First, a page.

I have been looking for this quote for years!
Caesar, in writing home, said of the Britons, “They are the most ignorant people I have ever conquered. They cannot be taught music.” Cicero, in writing to his friend Atticus, advised him not to buy slaves in England, “because,” said he, “they cannot be taught to read, and are the ugliest and most stupid race I ever saw.”
William Wells Brown (1863), The Black Man: His Antecedents, His Genius, and His Achievements (Boston: James Redpath), pp. 33-4; quoted on p. 92 by Mia Bay (2000), The White Image in the Black Mind: African American Ideas About White People, 1830-1925 (Oxford: Oxford University Press: 019510045X).
Now where in Caesar's Commentaries and Cicero's Letters to Atticus are the originals?
UPDATE: The internet to the rescue (actually the UVA Classics Department)! Gregory Hays:
I think one of the quotations in Brown is a very vague paraphrase of Cicero, Letters to Atticus 4.16.7. Here's D.R. Shackleton Bailey's English rendering:
... The Paccius letter having been answered, let me tell you the rest of my news. A letter from my brother contains some quite extraordinary things about Caesar's warm feelings towards me, and is corroborated by a very copious letter from Caesar himself. The result of the war against Britain is eagerly awaited, for the approaches to the island are known to be 'warded with wondrous massy walls.' It is also now ascertained that there isn't a grain of silver on the island nor any prospect of booty apart from captives, and I fancy you won't expect any of them to be highly qualified in literature or music!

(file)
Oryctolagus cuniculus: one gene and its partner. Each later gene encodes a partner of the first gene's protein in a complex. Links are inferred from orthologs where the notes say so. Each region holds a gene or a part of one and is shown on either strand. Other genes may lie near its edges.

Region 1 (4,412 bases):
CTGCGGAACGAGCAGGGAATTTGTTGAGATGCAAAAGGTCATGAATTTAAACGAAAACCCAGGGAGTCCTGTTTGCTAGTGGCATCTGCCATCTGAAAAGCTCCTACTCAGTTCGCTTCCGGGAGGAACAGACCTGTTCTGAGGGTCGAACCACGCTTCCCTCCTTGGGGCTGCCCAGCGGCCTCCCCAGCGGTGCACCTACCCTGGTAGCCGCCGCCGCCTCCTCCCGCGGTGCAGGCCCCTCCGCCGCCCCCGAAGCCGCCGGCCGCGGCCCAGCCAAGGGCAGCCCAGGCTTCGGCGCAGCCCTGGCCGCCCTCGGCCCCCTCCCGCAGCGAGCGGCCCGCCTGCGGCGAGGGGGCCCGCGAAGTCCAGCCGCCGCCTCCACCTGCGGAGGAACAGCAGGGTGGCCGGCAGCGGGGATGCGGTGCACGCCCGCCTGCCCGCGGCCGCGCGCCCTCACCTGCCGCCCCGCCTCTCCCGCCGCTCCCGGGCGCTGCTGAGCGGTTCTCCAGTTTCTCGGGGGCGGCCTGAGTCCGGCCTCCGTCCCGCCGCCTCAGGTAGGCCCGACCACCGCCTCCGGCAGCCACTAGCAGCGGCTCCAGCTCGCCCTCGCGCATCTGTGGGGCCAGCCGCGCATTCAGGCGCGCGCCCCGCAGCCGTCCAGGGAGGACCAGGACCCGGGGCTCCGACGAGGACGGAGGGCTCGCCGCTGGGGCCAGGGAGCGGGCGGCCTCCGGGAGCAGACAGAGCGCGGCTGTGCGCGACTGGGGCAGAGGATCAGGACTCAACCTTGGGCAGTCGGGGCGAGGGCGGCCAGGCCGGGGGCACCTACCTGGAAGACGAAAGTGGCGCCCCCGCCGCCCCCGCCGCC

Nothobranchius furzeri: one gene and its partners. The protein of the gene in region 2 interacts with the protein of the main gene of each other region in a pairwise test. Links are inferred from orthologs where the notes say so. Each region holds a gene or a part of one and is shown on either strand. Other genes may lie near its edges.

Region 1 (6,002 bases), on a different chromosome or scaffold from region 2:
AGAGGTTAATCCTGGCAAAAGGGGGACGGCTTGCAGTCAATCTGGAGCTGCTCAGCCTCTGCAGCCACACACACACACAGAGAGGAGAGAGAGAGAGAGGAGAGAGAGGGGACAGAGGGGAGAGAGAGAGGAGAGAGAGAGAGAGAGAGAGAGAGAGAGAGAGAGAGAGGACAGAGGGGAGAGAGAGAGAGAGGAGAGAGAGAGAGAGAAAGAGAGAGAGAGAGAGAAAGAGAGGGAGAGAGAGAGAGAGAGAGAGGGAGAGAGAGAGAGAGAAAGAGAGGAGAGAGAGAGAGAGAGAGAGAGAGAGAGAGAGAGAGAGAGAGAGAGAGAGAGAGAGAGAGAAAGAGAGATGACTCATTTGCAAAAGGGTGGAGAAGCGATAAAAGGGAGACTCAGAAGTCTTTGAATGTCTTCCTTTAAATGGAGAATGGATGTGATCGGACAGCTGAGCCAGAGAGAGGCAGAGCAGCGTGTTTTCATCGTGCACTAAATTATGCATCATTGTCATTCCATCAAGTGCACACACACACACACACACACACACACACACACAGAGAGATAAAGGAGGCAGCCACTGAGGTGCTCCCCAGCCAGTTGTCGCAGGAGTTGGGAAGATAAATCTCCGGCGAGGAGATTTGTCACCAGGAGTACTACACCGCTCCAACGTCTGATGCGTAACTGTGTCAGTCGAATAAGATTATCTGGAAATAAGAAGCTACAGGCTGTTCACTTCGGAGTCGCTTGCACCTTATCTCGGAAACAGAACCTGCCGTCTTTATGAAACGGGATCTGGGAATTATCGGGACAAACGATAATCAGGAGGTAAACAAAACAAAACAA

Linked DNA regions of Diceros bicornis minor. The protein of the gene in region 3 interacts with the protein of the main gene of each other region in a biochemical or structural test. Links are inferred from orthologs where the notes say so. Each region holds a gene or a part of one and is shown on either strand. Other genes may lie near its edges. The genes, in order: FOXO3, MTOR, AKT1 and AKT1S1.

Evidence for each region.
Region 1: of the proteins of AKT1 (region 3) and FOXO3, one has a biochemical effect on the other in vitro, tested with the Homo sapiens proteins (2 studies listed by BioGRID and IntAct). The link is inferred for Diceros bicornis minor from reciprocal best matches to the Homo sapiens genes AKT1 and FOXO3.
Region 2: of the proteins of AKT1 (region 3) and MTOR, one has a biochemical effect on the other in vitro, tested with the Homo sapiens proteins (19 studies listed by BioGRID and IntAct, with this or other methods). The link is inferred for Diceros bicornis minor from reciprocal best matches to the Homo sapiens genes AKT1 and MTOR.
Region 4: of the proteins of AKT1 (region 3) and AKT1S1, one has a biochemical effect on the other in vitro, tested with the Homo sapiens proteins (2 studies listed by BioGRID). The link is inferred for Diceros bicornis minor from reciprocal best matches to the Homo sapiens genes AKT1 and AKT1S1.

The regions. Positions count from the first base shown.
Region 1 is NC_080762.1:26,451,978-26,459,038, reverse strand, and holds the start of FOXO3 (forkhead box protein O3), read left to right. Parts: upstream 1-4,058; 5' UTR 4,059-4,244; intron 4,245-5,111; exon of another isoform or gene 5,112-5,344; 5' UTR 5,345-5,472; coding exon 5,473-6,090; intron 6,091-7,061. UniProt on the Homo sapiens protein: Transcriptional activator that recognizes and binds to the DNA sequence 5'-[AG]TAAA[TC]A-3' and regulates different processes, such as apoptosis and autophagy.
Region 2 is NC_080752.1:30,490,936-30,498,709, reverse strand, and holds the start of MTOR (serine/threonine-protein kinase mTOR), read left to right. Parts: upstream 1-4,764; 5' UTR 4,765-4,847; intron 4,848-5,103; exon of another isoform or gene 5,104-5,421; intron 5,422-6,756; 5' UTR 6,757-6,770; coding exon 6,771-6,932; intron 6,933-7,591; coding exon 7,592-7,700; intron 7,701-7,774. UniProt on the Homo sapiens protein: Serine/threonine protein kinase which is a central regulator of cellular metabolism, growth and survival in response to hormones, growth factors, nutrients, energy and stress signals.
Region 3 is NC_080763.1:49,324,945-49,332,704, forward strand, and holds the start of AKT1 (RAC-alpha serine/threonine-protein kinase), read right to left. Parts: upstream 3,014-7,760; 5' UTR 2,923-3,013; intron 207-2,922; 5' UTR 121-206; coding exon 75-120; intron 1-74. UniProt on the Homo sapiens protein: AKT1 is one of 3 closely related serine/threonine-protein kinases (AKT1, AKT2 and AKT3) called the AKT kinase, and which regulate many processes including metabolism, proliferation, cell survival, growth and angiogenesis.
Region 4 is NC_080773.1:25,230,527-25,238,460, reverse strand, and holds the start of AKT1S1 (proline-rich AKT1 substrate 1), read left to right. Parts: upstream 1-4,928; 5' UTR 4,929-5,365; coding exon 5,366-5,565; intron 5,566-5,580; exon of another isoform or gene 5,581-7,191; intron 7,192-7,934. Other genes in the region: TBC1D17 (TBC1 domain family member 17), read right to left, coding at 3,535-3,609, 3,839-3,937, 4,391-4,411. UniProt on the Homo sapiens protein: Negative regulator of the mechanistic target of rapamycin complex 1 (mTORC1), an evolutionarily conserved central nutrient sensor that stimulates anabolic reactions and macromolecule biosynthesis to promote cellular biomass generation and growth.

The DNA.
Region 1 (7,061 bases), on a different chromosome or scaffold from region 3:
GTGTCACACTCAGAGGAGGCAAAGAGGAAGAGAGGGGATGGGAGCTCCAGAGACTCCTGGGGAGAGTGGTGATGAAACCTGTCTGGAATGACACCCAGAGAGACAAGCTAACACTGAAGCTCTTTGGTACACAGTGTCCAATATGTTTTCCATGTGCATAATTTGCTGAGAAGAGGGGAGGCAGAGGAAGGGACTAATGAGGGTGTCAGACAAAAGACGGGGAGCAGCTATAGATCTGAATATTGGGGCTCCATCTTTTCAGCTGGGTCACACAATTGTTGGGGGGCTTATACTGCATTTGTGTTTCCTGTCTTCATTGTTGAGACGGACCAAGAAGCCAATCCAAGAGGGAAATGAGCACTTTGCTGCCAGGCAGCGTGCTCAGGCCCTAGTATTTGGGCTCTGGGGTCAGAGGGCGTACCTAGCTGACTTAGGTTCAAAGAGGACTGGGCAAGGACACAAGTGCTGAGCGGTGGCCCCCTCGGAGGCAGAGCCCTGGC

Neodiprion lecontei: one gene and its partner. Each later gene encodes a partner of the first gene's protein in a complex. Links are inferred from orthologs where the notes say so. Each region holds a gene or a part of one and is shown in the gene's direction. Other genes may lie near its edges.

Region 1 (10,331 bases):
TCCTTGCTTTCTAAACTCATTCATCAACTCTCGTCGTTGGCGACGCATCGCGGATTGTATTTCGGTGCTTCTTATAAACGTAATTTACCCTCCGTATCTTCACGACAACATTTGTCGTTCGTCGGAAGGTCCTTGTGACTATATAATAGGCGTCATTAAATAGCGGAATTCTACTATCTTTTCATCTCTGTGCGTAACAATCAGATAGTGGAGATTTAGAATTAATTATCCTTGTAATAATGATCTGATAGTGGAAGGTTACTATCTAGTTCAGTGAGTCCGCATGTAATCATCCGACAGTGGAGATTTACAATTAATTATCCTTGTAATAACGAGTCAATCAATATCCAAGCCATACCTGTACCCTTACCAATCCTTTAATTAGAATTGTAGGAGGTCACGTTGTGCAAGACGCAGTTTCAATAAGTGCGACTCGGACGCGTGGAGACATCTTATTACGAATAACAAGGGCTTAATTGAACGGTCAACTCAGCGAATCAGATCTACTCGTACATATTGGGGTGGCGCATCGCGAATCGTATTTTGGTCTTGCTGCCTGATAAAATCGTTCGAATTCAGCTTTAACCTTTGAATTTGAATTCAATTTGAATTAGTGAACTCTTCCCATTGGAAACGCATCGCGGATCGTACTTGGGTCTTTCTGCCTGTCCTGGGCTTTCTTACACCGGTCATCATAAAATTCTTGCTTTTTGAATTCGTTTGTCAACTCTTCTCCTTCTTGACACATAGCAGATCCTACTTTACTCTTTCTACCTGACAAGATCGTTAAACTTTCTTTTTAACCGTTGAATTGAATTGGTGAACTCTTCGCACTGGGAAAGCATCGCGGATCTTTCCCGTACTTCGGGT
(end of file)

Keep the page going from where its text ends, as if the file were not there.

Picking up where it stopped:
Ah. There appears to be some confusion in the text--does the passage follow "Paccianae epistulae respondi" (I have responded to the letter brought by Paccius) in 4.16 (Scr. Romae ex. m. Iun. aut in. Quint. a. 700) or does it follow "in illis quidem tribus libris, quos tu dilaudas, nihil reperio" (no report in those three books which you praise) in 4.17 (Scr. Romae K. Oct a. 700)?
I am, Zeus Pater knows, no Classics scholar. But from context--we are talking about profit for the res publica from imperialism here--I would be more inclined to translate "litteris aut musicis eruditos" as something like "taught to read or play" rather than Shackleton Bailey's "highly qualified in literature or music." The point appears to be that Caesar is engaged in folly: raiding an island where (a) there is no silver to be stolen, and (b) the slaves he will capture won't be worth much.
By what process Brown gets "ugliest and most stupid race" I do not know...